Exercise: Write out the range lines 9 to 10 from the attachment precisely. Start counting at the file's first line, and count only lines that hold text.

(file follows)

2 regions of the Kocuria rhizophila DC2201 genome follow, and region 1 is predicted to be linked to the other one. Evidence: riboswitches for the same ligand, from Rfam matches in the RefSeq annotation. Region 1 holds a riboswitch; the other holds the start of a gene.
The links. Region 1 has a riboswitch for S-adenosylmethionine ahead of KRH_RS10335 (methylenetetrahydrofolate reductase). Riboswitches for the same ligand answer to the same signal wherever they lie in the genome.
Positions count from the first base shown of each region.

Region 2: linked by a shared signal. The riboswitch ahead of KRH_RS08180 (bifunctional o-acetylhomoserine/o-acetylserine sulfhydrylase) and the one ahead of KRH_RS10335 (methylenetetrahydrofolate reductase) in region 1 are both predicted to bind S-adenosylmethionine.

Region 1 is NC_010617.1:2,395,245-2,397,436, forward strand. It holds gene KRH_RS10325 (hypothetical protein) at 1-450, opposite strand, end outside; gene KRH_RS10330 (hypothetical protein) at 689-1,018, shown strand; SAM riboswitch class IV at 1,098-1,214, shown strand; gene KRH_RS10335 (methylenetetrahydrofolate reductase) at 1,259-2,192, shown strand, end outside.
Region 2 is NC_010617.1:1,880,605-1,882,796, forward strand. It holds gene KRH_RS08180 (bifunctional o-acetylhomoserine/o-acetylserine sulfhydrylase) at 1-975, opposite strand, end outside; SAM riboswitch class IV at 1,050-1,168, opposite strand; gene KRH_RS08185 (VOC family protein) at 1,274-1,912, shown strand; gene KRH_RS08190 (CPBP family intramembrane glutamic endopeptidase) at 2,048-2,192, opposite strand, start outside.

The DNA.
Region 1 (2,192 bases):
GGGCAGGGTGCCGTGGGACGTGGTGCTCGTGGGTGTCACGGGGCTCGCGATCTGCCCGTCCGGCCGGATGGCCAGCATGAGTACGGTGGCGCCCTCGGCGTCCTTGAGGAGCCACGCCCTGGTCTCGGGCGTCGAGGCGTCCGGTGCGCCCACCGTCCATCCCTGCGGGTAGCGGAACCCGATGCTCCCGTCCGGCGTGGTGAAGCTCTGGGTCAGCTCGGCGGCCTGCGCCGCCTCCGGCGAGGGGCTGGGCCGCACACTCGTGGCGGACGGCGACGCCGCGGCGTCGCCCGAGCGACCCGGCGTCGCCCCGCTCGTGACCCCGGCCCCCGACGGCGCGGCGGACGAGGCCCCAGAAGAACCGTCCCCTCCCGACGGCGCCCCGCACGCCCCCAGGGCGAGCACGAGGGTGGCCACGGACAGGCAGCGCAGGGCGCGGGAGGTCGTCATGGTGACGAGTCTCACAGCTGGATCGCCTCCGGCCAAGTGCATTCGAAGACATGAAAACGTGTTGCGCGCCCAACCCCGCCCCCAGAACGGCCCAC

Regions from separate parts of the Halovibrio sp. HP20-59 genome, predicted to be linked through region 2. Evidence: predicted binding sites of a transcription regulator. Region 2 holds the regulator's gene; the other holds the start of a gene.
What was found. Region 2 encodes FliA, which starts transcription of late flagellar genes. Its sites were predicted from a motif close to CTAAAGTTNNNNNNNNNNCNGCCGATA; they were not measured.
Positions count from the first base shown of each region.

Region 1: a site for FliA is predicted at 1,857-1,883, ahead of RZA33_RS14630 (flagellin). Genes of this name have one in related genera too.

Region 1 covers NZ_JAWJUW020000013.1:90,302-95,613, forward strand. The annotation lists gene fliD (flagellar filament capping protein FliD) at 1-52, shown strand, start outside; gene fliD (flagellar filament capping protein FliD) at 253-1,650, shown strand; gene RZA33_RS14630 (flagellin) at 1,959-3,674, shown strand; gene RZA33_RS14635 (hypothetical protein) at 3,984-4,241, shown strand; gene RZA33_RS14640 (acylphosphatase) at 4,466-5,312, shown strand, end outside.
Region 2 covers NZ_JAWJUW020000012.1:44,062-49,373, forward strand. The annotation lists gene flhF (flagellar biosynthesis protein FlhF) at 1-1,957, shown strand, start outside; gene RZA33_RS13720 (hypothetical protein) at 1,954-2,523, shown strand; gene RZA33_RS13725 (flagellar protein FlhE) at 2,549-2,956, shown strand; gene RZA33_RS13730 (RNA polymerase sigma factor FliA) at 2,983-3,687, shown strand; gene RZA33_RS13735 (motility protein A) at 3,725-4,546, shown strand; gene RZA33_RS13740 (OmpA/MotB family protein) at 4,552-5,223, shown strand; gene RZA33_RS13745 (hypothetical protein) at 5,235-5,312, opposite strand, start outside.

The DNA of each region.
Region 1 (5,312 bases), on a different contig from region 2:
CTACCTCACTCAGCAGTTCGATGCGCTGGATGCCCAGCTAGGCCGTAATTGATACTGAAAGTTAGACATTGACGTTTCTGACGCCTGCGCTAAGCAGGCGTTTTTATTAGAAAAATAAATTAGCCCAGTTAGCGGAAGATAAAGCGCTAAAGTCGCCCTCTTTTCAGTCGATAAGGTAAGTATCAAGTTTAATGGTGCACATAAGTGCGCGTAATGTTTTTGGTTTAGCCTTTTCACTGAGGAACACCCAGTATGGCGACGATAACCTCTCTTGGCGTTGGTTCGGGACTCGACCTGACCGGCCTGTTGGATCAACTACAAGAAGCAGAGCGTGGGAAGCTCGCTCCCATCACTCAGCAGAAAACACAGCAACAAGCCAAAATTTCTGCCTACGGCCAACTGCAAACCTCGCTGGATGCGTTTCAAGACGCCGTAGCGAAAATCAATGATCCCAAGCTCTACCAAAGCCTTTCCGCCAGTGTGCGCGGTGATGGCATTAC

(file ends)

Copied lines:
GGGCAGGGTGCCGTGGGACGTGGTGCTCGTGGGTGTCACGGGGCTCGCGATCTGCCCGTCCGGCCGGATGGCCAGCATGAGTACGGTGGCGCCCTCGGCGTCCTTGAGGAGCCACGCCCTGGTCTCGGGCGTCGAGGCGTCCGGTGCGCCCACCGTCCATCCCTGCGGGTAGCGGAACCCGATGCTCCCGTCCGGCGTGGTGAAGCTCTGGGTCAGCTCGGCGGCCTGCGCCGCCTCCGGCGAGGGGCTGGGCCGCACACTCGTGGCGGACGGCGACGCCGCGGCGTCGCCCGAGCGACCCGGCGTCGCCCCGCTCGTGACCCCGGCCCCCGACGGCGCGGCGGACGAGGCCCCAGAAGAACCGTCCCCTCCCGACGGCGCCCCGCACGCCCCCAGGGCGAGCACGAGGGTGGCCACGGACAGGCAGCGCAGGGCGCGGGAGGTCGTCATGGTGACGAGTCTCACAGCTGGATCGCCTCCGGCCAAGTGCATTCGAAGACATGAAAACGTGTTGCGCGCCCAACCCCGCCCCCAGAACGGCCCAC

Regions from separate parts of the Halovibrio sp. HP20-59 genome, predicted to be linked through region 2. Evidence: predicted binding sites of a transcription regulator. Region 2 holds the regulator's gene; the other holds the start of a gene.